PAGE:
Sunday, May 12, 2013

Spring delivers greater balance to Greater Vancouver housing market

A closer relationship between home buyer demand and the supply of homes for sale has been having a stabilizing impact on home prices in the Greater Vancouver housing market over the last three months.

The Real Estate Board of Greater Vancouver (REBGV) reports that residential property sales in Greater Vancouver reached 2,627 on the Multiple Listing Service® (MLS®) in April 2013. This represents a 6.1 per cent decrease compared to the 2,799 sales recorded in April 2012, and an11.9 per cent increase compared to the 2,347 sales in March 2013.

Last month’s sales equate to the lowest April total in the region since 2001 and 20.9 per cent below the 10-year sales average for the month.

While the number of home sales remains below average, properties that are priced right are selling and we’re seeing greater balance between buyer demand and the number of homes listed for sale. This is having a steadying influence on home prices in the region.

New listings for detached, attached and apartment properties in Greater Vancouver totalled 5,876 in April. This represents a three per cent decline compared to the 6,056 new listings reported in April 2012 and a 21.4 per cent increase from the 4,839 new listings in March of this year. Last month’s new listing count was 0.4 per cent above the region’s 10-year new listing average for the month.

The total number of properties listed for sale on the MLS® in Greater Vancouver is 16,730, a 1.2 per cent increase compared to April 2012 and an 8.2 per cent increase compared to March 2013.

The sales-to-active-listings ratio currently sits at 15.7 per cent in Greater Vancouver. This is the second consecutive month that this ratio has been above 15 per cent. Previous to this, May 2012 was the last time this ratio was above 15 per cent.

There have been modest increases in home prices across the region over the last three months. This comes on the heels of home price declines of approximately five to six per cent in Greater Vancouver during the last half of 2012.


Sales of detached properties on the MLS® in April 2013 reached 109, a decrease of 4.39 per cent from the 114 detached sales recorded in April 2012, and a 23.77 per cent decrease from the 143 units sold in April 2011.

Attached property sales in April 2013 totalled 93, a 30.99 per cent increase compared to the 71 sales in April 2012, and a 13.88 per cent decrease from the 108 attached properties sold in April 2011.

Sales of apartment properties reached 148 in April 2013, a 22.31 per cent increase compared to the 121 sales in April 2012, and a decrease of 10.44 per cent compared to the 134 sales in April 2011.

Source Real Estate Board of Greater Vancouver

Saying Good-bye to Nasty Neighbours—New Community Safety Act takes aim at problem properties

Increasingly in our neighbourhoods there are problem properties where persistent, unlawful and dangerous activities threaten neighbourhood safety and security.

There properties may be derelict, or the site of criminal and nuisance activities such as drug production and trafficking, prostitution, unlawful liquor sales, child abuse, unlawful weapons or explosives, and activities conducted by gangs and organized crime.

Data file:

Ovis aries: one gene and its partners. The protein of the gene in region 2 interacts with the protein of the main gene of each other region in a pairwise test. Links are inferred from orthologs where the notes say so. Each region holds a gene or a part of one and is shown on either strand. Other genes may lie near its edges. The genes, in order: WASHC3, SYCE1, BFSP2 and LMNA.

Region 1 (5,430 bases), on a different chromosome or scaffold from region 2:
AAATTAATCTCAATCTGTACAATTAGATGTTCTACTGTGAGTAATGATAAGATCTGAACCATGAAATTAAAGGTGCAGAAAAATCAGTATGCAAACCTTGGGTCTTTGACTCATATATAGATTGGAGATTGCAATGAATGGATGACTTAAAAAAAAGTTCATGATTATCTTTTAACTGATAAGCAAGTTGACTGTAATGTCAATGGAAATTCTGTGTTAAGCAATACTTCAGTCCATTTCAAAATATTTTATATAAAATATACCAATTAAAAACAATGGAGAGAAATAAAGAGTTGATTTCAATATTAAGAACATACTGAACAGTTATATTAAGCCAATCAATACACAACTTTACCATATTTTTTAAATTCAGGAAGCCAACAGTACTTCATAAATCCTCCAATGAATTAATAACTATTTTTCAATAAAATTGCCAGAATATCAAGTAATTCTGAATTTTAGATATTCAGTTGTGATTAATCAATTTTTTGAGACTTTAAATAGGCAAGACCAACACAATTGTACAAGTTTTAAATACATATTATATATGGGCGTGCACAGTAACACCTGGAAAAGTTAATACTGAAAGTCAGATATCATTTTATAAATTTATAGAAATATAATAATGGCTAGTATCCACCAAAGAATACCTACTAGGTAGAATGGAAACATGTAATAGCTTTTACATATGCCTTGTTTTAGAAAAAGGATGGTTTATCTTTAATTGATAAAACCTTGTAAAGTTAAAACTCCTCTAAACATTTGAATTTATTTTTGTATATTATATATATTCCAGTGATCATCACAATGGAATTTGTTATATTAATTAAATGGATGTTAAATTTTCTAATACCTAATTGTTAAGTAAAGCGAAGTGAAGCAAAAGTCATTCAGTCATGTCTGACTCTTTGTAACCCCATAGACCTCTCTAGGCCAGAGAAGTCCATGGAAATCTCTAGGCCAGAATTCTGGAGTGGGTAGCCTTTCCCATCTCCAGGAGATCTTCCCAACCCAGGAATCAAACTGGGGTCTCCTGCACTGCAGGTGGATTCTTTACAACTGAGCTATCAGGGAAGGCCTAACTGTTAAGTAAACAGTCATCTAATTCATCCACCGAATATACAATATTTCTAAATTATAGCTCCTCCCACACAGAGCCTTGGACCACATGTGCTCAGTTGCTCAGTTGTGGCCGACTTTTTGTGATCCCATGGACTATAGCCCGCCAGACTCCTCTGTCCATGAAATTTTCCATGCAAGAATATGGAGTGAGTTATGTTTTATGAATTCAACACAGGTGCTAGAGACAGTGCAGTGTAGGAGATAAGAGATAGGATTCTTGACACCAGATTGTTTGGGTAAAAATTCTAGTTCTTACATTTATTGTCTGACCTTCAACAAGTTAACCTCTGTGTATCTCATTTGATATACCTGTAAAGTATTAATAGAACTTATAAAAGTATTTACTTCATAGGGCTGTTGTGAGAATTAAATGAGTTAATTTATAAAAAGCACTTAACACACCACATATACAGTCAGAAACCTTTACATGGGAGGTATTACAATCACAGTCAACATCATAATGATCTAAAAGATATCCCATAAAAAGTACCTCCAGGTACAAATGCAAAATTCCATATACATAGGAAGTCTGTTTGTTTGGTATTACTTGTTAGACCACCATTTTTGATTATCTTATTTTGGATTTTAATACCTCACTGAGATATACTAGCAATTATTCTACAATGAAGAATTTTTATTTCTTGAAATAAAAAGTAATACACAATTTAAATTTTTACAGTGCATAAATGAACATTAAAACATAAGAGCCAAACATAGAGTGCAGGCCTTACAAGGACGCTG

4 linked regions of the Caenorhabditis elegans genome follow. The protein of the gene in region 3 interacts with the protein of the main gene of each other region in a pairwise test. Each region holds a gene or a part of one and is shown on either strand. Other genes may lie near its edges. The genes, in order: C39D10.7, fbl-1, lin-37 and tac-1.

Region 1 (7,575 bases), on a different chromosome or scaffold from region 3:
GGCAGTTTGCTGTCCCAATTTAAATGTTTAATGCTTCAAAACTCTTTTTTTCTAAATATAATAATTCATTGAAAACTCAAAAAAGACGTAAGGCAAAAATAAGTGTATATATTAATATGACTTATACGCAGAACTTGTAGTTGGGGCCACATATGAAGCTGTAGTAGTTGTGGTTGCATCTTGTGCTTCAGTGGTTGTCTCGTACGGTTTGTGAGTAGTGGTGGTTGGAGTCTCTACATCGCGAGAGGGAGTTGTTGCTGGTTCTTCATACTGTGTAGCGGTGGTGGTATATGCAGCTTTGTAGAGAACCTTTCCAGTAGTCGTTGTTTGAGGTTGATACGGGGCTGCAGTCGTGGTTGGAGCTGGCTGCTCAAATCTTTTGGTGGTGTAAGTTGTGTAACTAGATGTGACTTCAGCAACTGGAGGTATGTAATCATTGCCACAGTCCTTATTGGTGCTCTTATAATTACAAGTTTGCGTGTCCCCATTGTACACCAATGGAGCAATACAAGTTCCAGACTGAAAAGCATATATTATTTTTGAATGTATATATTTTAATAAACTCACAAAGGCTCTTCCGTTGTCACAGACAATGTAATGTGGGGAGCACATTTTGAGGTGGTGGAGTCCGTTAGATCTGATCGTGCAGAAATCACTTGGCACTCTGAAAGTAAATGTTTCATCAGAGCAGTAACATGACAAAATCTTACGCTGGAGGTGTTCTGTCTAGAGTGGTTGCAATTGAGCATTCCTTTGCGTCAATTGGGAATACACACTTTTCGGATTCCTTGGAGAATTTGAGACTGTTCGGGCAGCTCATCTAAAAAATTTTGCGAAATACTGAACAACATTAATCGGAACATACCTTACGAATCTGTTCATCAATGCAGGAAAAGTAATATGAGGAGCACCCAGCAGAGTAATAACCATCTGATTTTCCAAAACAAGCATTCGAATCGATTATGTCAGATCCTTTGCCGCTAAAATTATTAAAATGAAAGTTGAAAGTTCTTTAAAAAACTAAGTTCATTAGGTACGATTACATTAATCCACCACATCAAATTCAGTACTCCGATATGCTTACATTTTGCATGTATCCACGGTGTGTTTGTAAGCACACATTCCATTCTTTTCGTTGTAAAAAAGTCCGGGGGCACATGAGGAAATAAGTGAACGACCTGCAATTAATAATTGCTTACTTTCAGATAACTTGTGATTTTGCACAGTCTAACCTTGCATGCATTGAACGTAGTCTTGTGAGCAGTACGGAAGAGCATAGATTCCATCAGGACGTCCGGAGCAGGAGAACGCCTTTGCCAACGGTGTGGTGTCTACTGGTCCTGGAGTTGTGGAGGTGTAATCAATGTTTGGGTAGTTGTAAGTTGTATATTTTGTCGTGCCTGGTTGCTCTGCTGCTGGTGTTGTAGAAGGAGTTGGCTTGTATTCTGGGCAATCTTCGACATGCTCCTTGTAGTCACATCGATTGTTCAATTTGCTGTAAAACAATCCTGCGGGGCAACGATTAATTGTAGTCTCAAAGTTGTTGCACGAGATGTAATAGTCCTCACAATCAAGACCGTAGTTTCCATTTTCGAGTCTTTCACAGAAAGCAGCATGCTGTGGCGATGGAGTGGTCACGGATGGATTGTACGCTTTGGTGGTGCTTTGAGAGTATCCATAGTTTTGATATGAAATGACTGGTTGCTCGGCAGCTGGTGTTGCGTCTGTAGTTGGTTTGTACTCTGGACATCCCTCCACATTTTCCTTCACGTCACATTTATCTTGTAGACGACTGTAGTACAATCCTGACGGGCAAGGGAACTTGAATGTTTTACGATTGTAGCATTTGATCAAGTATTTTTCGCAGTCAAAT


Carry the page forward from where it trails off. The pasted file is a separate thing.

Now, new provincial legislation introduce on February 21, 2013 promises to target and shut down these properties which:
  • Adversely affect the health, safety or security of one or more persons in the community or neighbourhood, or
  • Interfere with the peaceful enjoyment of one or more of the properties in the community or neighbourhood.
The Community Safety Act, if passed, will enable residents who are adversely affected to submit complaints to a new community safety unit.

This unit, staffed with a director of community safety, will have the authority to investigate and mediate complaints and work with the owners of problem properties to resolve complaints.

The legislation targets properties where the occupants may frequently change, but the problem activities persist, and the property owners fail to take effective action to stop them.

If problems continue, a community safety order may be granted, which could potentially bar named individuals from the property or end occupancy for up to 90 days.

If problems persist, the director community safety has the authority to levy fines for:
  • Individuals – a fine of up to $10,000 and six months in prison for first offence, and up to $25,000 and on year in prison for subsequent convictions.
  • Corporations – a fine of up to $25,000, and a fine of up to $100,000 for subsequent convictions.
The new legislation would provide local governments with an additional tool to respond directly to residents’ concerns about safe communities.

Similar legislation is in force in Alberta, Saskatchewan, Manitoba, New Brunswick, Nova Scotia, and Yukon.

“This legislation is about giving residents a simple, timely, safe way to report properties of concern and help make their streets safer,” said the Hon. Shirley Bond, Minister of Justice and Attorney General.

“We still want residents to report criminal activity to the police. But sometimes, even when police make arrests, problems continue at a specific address this proposed legislation will fill a gap, enhancing public safety by forcing landlords to deal with chronic, illegal and dangerous behaviour on their properties,” explained Minister Bond.

The proposed Community Safety Act is available at:

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